A Time Machine

Cleaning out my office recently, I came across an Xbox 360 I got for free when I bought a new computer several years ago. It has sat forgotten, box unopened, gathering dust ever since. We already had an older model Xbox 360 with a hard drive attached which has seen a lot of use, mostly by my eldest son, Dan. I stopped playing console games in favour of World of Warcraft a long time ago. Anyway, just for a change, I decided to hook this one up to the monitor next to my work computer and try some console gaming in my spare time.

First impressions? The machine is a lot smaller than the first one we bought and it’s a different colour. It still plays the same games though and that’s the important thing. It’s a lot easier to set up an Xbox 360 than a new computer. Switch it on, connect to the network, some very quick downloads, enter the details of your Microsoft Account and you’re good to go.

I suspect the reason I got this model for free with a computer that cost under three hundred quid is that the retailer was clearing out old stock. It’s the version that comes with only 4 GB storage. The latest model Xbox 360 comes with five hundred gigabytes. In any case, it’s a problem easily solved. You can use a USB flashdrive as external storage on the 360 these days. I very swiftly got the console up and running.

I did not expect the strange nostalgia it brought on. Like I said, I have not played many console games in the last decade. Just some Sonic the Hedgehog and Lego games with my youngest son and that only fairly recently. We had maybe 30 discs lying around the flat. I was boggled when I saw the copyright dates come up on some of them. 2005 for Call of Duty 2. 2006 for some others. That’s more than ten years ago. It seemed impossible that so much time had passed since I last loaded them, but, of course, tempus fugit. Looking back, I can see bits of my life tangled up with these old games. It’s like a time machine to bits of my past.

I can remember playing Oblivion with our eldest. We explored a new world together, astonished by the vastness of it. I was impressed by the fact that a video game could employ Patrick Stewart and Sean Bean as voice actors. I vividly remember being sucked into the adventure as I entered the catacombs below the Imperial Palace and how scary getting lost in dungeons was. It was a thing I managed with impressive regularity.

I was astonished by Halo 3. It was like being inside a big budget SF action adventure. I watched Dan become very very good at the online PvP versions of the game, a feat I never managed, courtesy of worsening eyesight and slowing reflexes. I ended up mostly spectating at Dan’s feats of arms. When he was younger, we were more like equal partners in our gaming.

Devil May Cry was like being inside an anime and having the powers of a superhero. The combos were boggling and the visual inventiveness of the foes and the settings thrilled me. I could go on about these old games, but I think you get the picture.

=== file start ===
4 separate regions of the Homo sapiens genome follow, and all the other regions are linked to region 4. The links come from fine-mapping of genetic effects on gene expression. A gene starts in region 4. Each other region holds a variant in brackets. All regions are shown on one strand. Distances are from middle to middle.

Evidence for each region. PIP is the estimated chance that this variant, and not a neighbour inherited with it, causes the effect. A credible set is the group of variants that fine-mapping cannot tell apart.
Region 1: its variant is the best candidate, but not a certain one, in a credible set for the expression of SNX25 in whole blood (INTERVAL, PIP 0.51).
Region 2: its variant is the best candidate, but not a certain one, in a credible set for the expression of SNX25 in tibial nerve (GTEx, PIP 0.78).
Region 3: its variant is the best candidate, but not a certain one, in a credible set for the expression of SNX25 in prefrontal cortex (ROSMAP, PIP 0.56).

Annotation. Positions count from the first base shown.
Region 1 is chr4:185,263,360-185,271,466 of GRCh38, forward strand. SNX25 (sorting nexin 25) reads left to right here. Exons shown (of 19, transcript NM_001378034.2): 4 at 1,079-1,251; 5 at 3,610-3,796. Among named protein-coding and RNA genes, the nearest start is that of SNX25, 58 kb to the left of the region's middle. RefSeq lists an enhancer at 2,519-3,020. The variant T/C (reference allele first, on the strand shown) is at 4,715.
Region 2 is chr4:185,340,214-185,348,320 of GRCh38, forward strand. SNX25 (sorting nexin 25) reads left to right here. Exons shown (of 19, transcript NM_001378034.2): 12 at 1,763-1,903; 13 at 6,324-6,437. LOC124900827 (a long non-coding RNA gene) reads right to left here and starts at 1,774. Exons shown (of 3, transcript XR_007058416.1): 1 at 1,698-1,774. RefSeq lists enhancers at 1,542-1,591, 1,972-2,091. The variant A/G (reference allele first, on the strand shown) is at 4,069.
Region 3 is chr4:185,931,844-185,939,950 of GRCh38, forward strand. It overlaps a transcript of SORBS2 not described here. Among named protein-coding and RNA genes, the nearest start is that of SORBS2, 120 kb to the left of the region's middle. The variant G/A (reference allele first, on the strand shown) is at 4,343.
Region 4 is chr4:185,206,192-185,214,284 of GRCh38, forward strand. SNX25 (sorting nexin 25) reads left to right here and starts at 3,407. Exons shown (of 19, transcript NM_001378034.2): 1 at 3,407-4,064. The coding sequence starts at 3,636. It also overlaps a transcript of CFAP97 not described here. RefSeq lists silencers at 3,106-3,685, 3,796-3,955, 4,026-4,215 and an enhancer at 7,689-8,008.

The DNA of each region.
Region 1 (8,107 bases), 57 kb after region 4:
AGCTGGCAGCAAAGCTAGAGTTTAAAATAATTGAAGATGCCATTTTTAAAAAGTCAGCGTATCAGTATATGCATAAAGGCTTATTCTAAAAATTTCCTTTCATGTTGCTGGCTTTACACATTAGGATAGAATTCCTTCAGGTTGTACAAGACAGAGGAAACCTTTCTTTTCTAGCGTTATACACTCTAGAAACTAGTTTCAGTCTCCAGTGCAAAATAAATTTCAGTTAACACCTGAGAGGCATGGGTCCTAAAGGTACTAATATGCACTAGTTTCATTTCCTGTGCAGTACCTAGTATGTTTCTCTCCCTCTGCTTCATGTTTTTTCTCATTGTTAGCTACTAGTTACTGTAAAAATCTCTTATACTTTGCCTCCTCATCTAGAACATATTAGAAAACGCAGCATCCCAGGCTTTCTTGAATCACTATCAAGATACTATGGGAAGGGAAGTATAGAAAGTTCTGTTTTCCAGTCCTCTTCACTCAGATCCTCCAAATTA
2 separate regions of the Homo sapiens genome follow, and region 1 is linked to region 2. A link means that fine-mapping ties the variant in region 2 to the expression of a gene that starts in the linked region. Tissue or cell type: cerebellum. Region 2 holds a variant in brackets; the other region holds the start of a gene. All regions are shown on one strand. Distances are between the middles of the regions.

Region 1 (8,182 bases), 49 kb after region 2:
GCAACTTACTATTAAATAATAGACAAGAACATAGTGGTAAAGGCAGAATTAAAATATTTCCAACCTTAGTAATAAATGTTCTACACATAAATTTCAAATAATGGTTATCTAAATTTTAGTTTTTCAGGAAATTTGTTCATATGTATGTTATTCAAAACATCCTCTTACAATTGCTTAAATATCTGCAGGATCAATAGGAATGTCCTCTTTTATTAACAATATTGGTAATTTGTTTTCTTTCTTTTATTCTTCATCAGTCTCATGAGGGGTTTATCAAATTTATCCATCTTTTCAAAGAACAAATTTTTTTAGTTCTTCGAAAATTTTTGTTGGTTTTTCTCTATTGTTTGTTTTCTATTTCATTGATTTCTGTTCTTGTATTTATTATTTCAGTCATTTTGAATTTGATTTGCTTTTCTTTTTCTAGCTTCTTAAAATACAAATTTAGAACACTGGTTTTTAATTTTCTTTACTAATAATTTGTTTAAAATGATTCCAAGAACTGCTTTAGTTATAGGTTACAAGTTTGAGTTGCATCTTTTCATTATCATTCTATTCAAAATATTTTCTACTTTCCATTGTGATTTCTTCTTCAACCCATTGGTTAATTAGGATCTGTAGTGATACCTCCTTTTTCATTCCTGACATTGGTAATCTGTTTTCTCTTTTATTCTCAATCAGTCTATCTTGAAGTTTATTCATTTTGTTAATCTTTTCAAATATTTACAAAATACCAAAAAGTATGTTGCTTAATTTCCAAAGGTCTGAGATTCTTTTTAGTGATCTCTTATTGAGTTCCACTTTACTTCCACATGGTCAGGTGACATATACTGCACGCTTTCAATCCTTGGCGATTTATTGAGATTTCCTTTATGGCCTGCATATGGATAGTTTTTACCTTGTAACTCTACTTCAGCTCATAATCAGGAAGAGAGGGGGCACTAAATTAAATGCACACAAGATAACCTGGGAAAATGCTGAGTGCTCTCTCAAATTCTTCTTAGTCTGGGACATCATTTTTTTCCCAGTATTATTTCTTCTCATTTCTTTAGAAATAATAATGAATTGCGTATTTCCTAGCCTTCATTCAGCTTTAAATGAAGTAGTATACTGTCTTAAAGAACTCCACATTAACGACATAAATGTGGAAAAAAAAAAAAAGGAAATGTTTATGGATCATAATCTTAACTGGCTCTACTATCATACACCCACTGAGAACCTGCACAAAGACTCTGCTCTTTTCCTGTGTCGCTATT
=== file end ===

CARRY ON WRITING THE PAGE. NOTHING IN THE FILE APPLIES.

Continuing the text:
The odd thing is how good many of the games still look. I doubt they match the super-duperness of games on the PS4 or the Xbox One but I don’t really know since I don’t own either of those machines. I doubt we’ll ever see the sort of giant leaps in graphic quality that you see between the Xbox and the Xbox 360 again though.

GTA4

I’ve decided to take the opportunity to play some stuff I missed due to my total immersion in World of Warcraft. I’m currently working my way through GTA4. Yep, that’s right I’ve never really played it. I bought it when it first came out, played the first few missions and went right back to levelling my Rogue. I have to say it’s a highly amusing game in a horrific sort of way. Just driving around Liberty City listening to talk radio and accidentally mowing down the occasional pedestrian is strangely relaxing.

Having unmothballed the console, I find myself doing other things I have not done in a very long time. I wander around games stores and bazaars that sell second-hand games. It’s a thing I once loved. There was something about looking at the cover art of new games that excited me. It seems like an experience from another century now though. A bit like visiting a bookstore is for me these days.

Most of my gaming is done online. Most of my games are purchased as digital content. I get new stuff with a click of a mouse and it downloads in the background while I am doing other things. Actually going to a store and picking up something on a disk now seems very retro.

The other thing that seems very old fashioned about the Xbox 360 is how small the downloads are and how quick. In this era of 20-gigabyte content patches, it is quite eerie to witness. The first time the console announced that an update was available and was needed to play, I barely had time to think oh yeah, here we go wasting my time again before it was over. The console only has 4GB of storage which I thought might see me through a game, maybe two. Nope, all the patches and downloads have barely dented its capacity.

Anyway, experiencing the games I have missed out on over the past decade has been a lot of fun. Now, if you will excuse me, I need to go and save my cousin from Albanian mobsters.


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Comments

  1. Believe me, your cousin ain’t worth it. You’re right about the mysterious length of time that’s gone by since those games impacted our lives. I got the strange feeling, watching Baby Driver the other night, that this was a movie directed by someone brought up on GTA, in the same way that The Avengers was made by a grown-up comics fan.

  2. Gordan Jovanovski says:

    While you’re going back and playing console games you’ve missed out on you might be interested to know there was a Conan game released on the 360. I’d recommend it for a fellow fan of the series!

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